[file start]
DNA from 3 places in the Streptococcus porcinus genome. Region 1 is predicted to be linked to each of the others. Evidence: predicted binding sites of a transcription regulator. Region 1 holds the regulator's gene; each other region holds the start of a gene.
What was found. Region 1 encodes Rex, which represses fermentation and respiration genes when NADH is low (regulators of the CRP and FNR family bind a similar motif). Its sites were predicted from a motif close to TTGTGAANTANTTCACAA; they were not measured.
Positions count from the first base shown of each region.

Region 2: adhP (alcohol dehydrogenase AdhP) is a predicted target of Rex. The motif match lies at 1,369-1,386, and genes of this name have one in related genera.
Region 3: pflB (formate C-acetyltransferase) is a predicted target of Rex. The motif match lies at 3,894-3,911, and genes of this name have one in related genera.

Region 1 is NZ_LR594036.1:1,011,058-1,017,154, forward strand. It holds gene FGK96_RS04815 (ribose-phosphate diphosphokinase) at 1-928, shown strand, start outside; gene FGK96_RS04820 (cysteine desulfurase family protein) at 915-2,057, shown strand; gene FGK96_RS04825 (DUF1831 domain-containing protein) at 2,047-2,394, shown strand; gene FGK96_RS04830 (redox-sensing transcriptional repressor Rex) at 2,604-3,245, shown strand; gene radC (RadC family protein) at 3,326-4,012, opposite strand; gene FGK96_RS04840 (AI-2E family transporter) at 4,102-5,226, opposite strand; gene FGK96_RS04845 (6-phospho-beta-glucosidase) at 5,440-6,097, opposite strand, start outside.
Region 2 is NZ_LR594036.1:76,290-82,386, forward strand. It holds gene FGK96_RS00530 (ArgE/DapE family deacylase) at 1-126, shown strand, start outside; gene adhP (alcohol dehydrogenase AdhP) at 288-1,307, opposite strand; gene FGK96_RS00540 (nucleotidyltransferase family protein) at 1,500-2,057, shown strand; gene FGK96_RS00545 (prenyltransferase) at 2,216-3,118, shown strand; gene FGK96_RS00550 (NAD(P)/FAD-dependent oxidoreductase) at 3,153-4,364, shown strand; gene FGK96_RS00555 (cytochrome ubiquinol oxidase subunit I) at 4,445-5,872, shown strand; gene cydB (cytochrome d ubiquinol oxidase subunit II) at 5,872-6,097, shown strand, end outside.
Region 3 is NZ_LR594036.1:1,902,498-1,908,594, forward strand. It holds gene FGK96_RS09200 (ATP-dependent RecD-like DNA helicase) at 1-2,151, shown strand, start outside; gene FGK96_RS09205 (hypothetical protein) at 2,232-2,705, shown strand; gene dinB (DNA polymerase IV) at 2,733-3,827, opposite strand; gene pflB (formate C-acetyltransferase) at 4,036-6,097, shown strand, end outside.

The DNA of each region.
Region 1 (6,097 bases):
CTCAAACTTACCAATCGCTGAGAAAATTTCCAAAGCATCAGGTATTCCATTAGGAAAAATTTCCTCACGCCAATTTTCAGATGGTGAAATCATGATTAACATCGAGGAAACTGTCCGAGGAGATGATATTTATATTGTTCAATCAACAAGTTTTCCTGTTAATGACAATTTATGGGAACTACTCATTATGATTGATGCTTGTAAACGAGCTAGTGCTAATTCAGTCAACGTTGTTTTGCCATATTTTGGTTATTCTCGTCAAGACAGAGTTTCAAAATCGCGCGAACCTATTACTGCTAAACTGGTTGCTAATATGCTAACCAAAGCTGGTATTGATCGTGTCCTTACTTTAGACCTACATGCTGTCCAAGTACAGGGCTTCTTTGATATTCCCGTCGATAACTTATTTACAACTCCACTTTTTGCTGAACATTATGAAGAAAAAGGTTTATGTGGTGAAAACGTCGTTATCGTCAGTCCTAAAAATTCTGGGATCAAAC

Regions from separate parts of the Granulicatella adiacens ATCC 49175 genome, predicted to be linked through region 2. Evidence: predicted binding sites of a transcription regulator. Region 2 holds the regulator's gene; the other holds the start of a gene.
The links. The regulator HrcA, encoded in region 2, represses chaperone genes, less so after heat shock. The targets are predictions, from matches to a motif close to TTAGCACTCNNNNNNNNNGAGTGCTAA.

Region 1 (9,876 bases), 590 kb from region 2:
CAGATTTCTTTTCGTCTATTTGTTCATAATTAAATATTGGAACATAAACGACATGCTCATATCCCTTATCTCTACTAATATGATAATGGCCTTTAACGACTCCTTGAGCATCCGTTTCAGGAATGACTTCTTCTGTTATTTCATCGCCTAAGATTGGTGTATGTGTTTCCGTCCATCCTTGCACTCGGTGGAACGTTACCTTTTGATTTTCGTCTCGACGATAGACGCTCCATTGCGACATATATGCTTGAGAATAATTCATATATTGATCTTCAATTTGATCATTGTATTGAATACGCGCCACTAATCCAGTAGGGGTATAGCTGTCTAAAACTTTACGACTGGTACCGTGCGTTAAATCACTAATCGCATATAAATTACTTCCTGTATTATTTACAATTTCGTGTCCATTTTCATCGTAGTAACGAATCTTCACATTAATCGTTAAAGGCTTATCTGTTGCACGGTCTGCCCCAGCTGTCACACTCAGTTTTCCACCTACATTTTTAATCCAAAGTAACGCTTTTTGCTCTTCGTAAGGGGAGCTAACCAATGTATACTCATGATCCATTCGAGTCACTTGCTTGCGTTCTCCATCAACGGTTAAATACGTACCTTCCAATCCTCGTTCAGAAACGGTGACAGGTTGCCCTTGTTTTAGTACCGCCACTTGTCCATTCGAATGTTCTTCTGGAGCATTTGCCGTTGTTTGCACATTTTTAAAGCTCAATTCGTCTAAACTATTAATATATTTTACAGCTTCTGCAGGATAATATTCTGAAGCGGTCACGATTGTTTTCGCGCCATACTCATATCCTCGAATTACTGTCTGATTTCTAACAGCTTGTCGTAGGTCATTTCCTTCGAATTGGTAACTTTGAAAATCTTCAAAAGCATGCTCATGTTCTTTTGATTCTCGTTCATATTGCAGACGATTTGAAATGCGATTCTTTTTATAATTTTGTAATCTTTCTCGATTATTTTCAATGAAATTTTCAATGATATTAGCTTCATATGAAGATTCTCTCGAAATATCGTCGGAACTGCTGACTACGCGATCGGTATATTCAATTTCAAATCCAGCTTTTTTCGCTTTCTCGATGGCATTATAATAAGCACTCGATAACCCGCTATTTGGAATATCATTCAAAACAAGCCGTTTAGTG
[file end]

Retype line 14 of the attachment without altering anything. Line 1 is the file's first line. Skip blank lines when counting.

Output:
Region 1 (9,876 bases), 590 kb from region 2: